UK television and radio media are just as left-wing as they are in New Zealand. The Spectator highlights two interviews, each carried out very differently, on BBC Radio 4’s Today programme.
Health Secretary Matt Hancock, of the Conservative party, got a roasting – as one would expect. The National Party, were they in government, could expect the same from media here. Whereas it’s all ‘kindness’ for Labour.
Neil Ferguson, professor of mathematical biology at Imperial College London – a much revered left-leaning institution – was treated with a ‘near-Gospel’ deference. Ferguson is the academic whose modelling, predicting hundreds of thousands of deaths from COVID-19 in the UK alone, is largely responsible for the lockdown.
The Spectator’s Steerpike poses six questions to Professor Ferguson – which I paraphrase here – which should have been asked, but weren’t:
1. In 2005, Fergusson claimed that bird flu could kill up to 200 million people, but in the end, only 282 people died worldwide from the disease between 2003 and 2009. How did he get this so wrong?
2. In 2009, Ferguson claimed a case fatality rate of between 0.3 percent and 1.5 percent for swine flu. This was later revised to a mortality rate of 0.4 percent. A government estimate based on his advice was that under a ‘reasonable worst-case scenario’ the disease would lead to 65,000 UK deaths. Swine flu in fact killed 457 people in the UK and had a death rate of just 0.026 percent in those infected. How did he get this so wrong?
3. In 2001 the Imperial College team produced modelling for foot and mouth disease suggesting that animals on neighbouring farms should be culled even if there was no evidence of infection. This influenced government policy and led to the culling of more than six million animals at an estimated cost to the UK economy of £10 billion. Other experts later found the modelling to be ’severely flawed’ and that it contained a ’serious error’ by ‘ignoring the species composition of farms’. Does Ferguson admit this error?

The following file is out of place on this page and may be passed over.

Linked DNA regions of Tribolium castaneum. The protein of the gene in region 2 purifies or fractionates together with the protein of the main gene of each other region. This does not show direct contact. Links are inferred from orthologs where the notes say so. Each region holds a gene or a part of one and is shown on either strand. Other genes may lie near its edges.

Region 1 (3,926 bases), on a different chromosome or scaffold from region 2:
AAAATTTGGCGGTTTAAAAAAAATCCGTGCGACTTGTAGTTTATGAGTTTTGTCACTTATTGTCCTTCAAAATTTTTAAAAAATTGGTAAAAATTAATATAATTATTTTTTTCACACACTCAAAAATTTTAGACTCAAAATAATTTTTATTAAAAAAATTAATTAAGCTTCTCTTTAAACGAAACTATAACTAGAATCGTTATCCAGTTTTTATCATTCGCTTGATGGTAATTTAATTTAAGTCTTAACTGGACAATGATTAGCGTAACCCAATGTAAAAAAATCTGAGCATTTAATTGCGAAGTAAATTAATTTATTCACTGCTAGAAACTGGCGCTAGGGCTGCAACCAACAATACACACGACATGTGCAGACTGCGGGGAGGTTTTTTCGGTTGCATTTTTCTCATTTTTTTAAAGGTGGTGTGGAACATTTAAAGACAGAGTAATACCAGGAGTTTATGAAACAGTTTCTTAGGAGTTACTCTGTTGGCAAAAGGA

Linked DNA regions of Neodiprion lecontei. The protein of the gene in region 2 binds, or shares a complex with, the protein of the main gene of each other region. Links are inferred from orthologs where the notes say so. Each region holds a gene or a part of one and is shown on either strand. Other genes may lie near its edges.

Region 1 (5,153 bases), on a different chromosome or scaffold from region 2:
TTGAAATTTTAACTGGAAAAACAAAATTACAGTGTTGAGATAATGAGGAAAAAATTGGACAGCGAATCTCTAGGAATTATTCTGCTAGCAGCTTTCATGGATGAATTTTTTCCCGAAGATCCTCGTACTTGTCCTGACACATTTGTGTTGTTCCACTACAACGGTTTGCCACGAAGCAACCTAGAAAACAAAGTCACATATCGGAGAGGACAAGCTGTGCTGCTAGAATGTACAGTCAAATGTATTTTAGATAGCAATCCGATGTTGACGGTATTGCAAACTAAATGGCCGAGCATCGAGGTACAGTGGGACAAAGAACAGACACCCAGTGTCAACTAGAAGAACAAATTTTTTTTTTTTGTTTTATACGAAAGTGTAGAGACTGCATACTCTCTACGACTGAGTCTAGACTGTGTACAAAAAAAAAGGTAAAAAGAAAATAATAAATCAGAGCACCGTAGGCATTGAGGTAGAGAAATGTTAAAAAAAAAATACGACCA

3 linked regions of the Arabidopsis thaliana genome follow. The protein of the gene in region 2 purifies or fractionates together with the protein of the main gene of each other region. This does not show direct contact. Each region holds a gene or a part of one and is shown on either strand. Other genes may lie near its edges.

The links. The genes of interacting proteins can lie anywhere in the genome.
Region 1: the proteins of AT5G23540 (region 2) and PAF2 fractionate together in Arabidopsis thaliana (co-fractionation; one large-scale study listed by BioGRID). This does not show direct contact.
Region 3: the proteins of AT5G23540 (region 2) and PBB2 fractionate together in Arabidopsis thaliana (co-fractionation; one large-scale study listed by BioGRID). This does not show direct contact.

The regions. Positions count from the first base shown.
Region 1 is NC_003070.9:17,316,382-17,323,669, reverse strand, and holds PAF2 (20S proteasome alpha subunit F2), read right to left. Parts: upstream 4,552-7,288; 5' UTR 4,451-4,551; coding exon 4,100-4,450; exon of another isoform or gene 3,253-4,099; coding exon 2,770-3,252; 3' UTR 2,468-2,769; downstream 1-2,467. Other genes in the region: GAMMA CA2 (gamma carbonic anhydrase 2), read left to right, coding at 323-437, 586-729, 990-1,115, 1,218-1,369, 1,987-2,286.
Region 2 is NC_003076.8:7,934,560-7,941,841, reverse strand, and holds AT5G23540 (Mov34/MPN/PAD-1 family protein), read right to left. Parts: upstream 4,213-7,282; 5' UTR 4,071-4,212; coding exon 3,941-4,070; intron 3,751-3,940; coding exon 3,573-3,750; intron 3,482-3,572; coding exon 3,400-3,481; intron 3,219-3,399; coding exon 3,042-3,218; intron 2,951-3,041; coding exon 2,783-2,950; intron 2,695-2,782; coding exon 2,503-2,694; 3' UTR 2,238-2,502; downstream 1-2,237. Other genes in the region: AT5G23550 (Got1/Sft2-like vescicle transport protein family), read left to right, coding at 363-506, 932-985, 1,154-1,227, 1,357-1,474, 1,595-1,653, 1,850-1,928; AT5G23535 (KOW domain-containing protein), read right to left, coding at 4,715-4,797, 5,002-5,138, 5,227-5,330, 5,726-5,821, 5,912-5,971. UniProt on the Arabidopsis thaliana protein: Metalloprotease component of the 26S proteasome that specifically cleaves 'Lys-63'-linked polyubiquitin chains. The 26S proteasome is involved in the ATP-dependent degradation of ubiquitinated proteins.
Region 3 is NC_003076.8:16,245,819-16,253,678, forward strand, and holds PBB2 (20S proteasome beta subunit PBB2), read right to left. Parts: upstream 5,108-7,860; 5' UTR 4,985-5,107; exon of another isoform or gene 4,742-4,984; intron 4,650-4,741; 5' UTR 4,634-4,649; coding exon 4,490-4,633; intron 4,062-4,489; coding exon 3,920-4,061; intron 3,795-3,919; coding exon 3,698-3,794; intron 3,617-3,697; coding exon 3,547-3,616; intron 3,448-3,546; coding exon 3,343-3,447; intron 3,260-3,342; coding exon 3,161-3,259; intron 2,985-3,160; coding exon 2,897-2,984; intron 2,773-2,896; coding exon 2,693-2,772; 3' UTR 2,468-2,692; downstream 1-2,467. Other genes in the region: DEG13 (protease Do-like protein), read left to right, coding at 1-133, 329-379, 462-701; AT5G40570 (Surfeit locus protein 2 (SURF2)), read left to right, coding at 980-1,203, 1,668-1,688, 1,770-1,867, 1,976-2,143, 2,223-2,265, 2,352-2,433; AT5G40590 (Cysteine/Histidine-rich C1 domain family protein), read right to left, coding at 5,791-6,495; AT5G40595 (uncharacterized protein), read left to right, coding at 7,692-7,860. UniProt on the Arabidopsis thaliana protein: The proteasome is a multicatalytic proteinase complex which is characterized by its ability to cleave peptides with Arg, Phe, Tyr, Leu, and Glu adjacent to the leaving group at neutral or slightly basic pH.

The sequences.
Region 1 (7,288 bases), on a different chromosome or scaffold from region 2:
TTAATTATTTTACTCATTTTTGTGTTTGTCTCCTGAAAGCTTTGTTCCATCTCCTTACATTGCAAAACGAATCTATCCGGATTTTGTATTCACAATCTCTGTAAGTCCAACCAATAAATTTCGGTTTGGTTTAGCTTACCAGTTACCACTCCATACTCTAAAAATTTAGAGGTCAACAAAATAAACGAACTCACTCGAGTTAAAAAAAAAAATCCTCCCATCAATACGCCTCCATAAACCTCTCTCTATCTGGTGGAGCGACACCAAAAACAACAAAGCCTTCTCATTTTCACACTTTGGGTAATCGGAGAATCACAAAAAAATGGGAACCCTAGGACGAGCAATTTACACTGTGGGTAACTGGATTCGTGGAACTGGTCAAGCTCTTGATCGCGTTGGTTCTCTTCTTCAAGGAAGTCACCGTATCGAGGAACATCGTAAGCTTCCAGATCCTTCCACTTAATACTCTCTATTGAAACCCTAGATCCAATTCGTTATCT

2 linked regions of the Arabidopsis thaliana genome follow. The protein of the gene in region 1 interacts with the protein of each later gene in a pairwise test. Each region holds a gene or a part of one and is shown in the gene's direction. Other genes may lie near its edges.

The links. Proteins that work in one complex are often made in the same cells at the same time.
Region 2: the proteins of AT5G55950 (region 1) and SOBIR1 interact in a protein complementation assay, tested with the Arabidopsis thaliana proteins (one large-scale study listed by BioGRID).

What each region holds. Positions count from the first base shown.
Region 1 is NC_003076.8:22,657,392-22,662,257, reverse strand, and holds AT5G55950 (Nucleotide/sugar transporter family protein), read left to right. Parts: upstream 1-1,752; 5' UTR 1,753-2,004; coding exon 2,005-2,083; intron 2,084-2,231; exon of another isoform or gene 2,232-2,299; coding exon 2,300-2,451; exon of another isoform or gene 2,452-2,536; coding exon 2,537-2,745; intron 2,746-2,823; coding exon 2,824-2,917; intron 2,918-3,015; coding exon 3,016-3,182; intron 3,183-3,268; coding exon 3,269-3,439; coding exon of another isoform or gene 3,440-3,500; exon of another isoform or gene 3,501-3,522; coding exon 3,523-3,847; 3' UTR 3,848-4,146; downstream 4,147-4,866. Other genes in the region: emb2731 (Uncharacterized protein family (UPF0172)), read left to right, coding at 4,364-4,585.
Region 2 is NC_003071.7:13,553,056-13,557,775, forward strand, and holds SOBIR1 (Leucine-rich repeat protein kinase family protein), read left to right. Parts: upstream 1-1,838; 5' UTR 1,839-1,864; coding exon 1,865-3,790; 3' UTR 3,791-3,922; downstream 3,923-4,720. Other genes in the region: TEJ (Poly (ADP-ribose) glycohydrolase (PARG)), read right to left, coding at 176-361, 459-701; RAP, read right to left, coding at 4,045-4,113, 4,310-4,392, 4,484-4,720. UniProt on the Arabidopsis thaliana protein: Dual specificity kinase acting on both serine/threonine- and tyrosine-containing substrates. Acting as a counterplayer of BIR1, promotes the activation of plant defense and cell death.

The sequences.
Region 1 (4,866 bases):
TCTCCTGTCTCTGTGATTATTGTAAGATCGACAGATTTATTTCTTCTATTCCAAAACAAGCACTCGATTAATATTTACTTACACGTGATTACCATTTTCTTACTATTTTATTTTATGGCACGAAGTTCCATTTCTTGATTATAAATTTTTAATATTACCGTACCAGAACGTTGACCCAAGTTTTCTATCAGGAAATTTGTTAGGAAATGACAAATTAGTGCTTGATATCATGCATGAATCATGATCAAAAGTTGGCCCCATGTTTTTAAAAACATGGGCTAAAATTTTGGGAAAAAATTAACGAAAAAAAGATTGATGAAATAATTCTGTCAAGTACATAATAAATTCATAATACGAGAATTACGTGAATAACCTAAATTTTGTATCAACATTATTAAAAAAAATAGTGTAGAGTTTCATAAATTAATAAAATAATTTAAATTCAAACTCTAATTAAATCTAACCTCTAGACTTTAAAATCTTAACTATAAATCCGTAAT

4. In 2002 Ferguson predicted that between 50 and 50,000 people would likely die from exposure to BSE (mad cow disease) in beef. He predicted that this could rise to 150,000 were there to be a sheep epidemic. In the UK there have been 177 deaths from BSE. Was his ‘worst-case scenario’ too high?
5. Ferguson’s COVID-19 modelling has been criticised by Professor John Ioannidis of Stanford University who says that some of the major assumptions and estimates built into the calculations seem to be ‘substantially inflated’. Has Imperial’s COVID-19 model been peer-reviewed by independent experts and what questioning has there been of the assumptions used?
6. On March 22, Ferguson said that Imperial’s COVID-19 model is based on undocumented, 13-year-old computer code that was intended to be used for a feared influenza pandemic, rather than a coronavirus. How many of the model’s assumptions are still based on influenza and is there any risk that the modelling is flawed because of these assumptions?
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